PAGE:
Thursday, February 3, 2011

Oh, please, no Revolution !!

Some 60 odd years ago I appeared in Federal Court in Chicago before Judge Igoe to be sworn in as an American citizen. The judge spoke to us at some length. He wanted to make very sure that we would remember that the United States was born in revolution. In order to emphasize that important lesson he read to us the entire Declaration of Independence. It is a long document and reading it took a long time. Lawyers, plaintiffs and defendants, witnesses and the public were crowding the hall waiting for this citizenship ceremony to end. The judge did not care; the lesson he was trying to impress on us was more important than keeping some people waiting.

The President and the Secretary of State and other leaders of the United States should have been in that courtroom. They too have forgotten our revolutionary antecedents. When they see the upheavals in the Arab world, they react fearfully, urging that stability be maintained, that the masses in revolt be calm and nonviolent. Little attention is being paid to the fact that the Egyptian government has ruled under a State of Emergency for 30 years and that the police has wreaked exemplary violence on ordinary Egyptians for all this time. Much of the looting so prominently displayed in our news reports is actually done by police -- some apparently even in uniform.

Americans pose in the world at large as the protectors of freedom and democracy. But when freedom and democracy mean the self-determination of ordinary Egyptians and their impassioned protests against poverty and very high unemployment, we retreat. We prefer stability -- a government whose actions are predictable. Crowds are notoriously unpredictable. The turbulence of freedom and democracy do not always produce a stable investment climate.

Most of the $2 billion, Mubarak received from the US annually in foreign aid returned to the US in the pockets of US weapons manufacturers, reports Ami Goodman: “ Where has the money gone? Mostly to U.S. corporations. I asked William Hartung of the New America Foundation to explain: 'It’s a form of corporate welfare for companies like Lockheed Martin and General Dynamics, because it goes to Egypt, then it comes back for F-16 aircraft, for M-1 tanks, for aircraft engines, for all kinds of missiles, for guns, for tear-gas canisters [from] a company called Combined Systems International, which actually has its name on the side of the canisters that have been found on the streets there.' “ The money strengthened the Egyptian military and police. It provided no help to the vast number of ordinary Egyptians who live in poverty without any work.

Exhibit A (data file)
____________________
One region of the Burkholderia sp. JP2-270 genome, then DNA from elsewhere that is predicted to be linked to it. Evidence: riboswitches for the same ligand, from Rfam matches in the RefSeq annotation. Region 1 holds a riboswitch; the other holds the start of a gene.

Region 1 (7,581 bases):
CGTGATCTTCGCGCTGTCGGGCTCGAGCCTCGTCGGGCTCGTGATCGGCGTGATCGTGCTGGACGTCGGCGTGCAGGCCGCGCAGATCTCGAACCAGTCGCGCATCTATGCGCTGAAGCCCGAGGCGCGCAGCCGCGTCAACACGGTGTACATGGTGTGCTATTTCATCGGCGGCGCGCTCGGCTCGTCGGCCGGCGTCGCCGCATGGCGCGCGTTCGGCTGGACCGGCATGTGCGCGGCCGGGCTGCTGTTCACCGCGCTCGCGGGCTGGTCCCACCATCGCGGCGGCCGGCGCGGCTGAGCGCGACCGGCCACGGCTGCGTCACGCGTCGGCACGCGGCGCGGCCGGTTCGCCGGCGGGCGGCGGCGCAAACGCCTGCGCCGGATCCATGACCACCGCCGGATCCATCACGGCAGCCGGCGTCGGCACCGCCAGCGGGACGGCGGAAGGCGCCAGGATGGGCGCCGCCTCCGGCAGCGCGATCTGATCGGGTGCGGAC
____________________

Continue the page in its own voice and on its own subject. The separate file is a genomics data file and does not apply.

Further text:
Egypt is important to us because US corporations make money there by selling the country arms. Ordinary Egyptians do not count for much in the halls of US power. (How much do ordinary Americans count?) A good and stable investment climate has become the prime concern of our government. Freedom no longer means the freedom of ordinary people to run their lives as they think best. Freedom means the ability of multinational corporations to enrich themselves at the expense of everyone else.

We too need to take Judge Igoe’s reminder very seriously: our country was born in revolution. When revolutions occur, we need to be firmly on the side of the people.